Manual Therapy Intervention in Men With Chronic Pelvic Pain Syndrome or Chronic Prostatitis: An Exploratory Prospective Case-Series

Cureus. 2022 Apr 25;14(4):e24481. doi: 10.7759/cureus.24481. eCollection 2022 Apr.


Purpose Chronic pelvic pain syndrome (CPPS) is permanent pelvic pain of unknown etiology. Current theories suggest a multifactorial origin for CPPS, including urinary pathologies, psychosocial factors, prostate inflammation, infection, central sensitization of the nervous system, and muscular contractures or fibrosis. As there are no defined treatment protocols for CPPS, a multimodal approach is recommended. The objective of this study was to evaluate the impact of a manual therapy treatment protocol on pain, urinary symptoms, and overall quality of life. Materials and Methods Twenty-three men aged 47.36 ± 10.11 years were recruited consecutively by urologists practicing at two hospitals. All men presented prostatic tenderness with no other positive clinical history, urine cultures, or echography studies. Patients underwent six manual therapy sessions (three during the first week and three every two weeks after that) performed by a single osteopath or physiotherapist. The intervention protocol addressed the treatment of muscle structures, fascial mechanics, vascularization, innervation, emotional factors, and the need for information. The questionnaires used to evaluate outcomes included the National Institutes of Health Chronic Prostatitis Symptom Index (NIH-CPSI), the International Prostate Symptoms Score (IPSS), and a Visual Analog Scale (VAS) for pain, and the Hospital Anxiety and Depression Scale (HADS). Data were evaluated using Chi-squared or paired difference tests by an external researcher. Results The mean NIH-CPSI scores recorded for our study cohort decreased by 7.69 points (30.92%; p<0.0005; 95% CI 4.02-10.52). IPSS measurements decreased by 3.20 points (22.18%; p=0.009; 95% CI 1.00-6.09), although the item addressing quality of life decreased by 1.67 points only (31.99%; p<0.0005; 95% CI 0.94-2.33). The VAS score also decreased by 2.20 points (38.6%; p<0.0005; 95% CI 1.45-2.73). Changes in HADS scores were not statistically significant. Conclusions Based on patient responses, this case series revealed that manual therapy improved urinary symptoms, pain, and quality of life.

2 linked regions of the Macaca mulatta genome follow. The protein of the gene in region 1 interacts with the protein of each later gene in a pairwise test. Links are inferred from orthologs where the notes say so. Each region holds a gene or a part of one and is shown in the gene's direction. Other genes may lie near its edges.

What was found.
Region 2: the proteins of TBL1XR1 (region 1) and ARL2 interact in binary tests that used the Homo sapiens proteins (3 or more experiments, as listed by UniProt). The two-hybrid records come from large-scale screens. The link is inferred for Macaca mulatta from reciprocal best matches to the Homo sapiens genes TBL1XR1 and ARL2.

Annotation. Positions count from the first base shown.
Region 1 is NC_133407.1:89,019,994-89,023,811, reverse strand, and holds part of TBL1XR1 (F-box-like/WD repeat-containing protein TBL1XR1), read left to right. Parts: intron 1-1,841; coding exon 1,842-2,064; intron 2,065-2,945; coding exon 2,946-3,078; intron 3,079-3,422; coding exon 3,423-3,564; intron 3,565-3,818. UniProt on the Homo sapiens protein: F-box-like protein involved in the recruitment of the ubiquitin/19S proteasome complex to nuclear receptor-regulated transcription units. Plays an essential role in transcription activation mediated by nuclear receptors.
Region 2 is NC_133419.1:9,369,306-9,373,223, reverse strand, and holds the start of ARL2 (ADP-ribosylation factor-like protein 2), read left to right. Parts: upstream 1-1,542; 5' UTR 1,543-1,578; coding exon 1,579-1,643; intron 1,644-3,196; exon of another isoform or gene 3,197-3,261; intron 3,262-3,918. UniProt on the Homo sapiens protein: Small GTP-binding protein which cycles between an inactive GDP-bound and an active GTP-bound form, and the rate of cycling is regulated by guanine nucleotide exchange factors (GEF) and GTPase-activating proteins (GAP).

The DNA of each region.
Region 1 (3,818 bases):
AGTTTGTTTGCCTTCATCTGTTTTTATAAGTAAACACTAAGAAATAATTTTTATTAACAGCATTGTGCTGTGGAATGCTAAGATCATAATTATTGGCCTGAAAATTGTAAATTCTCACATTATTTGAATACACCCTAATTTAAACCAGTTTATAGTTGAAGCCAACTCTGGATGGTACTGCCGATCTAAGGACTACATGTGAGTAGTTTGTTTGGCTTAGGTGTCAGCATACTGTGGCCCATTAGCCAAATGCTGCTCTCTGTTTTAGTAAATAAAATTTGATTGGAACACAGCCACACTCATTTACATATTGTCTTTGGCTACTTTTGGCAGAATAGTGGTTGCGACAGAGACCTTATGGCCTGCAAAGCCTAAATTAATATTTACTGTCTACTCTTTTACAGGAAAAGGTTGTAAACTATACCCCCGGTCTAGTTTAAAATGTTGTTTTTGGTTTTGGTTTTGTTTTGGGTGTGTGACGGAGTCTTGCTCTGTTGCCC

Keywords: manual therapy; musculoskeletal manipulation; patient reported outcome measures; physiotherapy; prostatitis.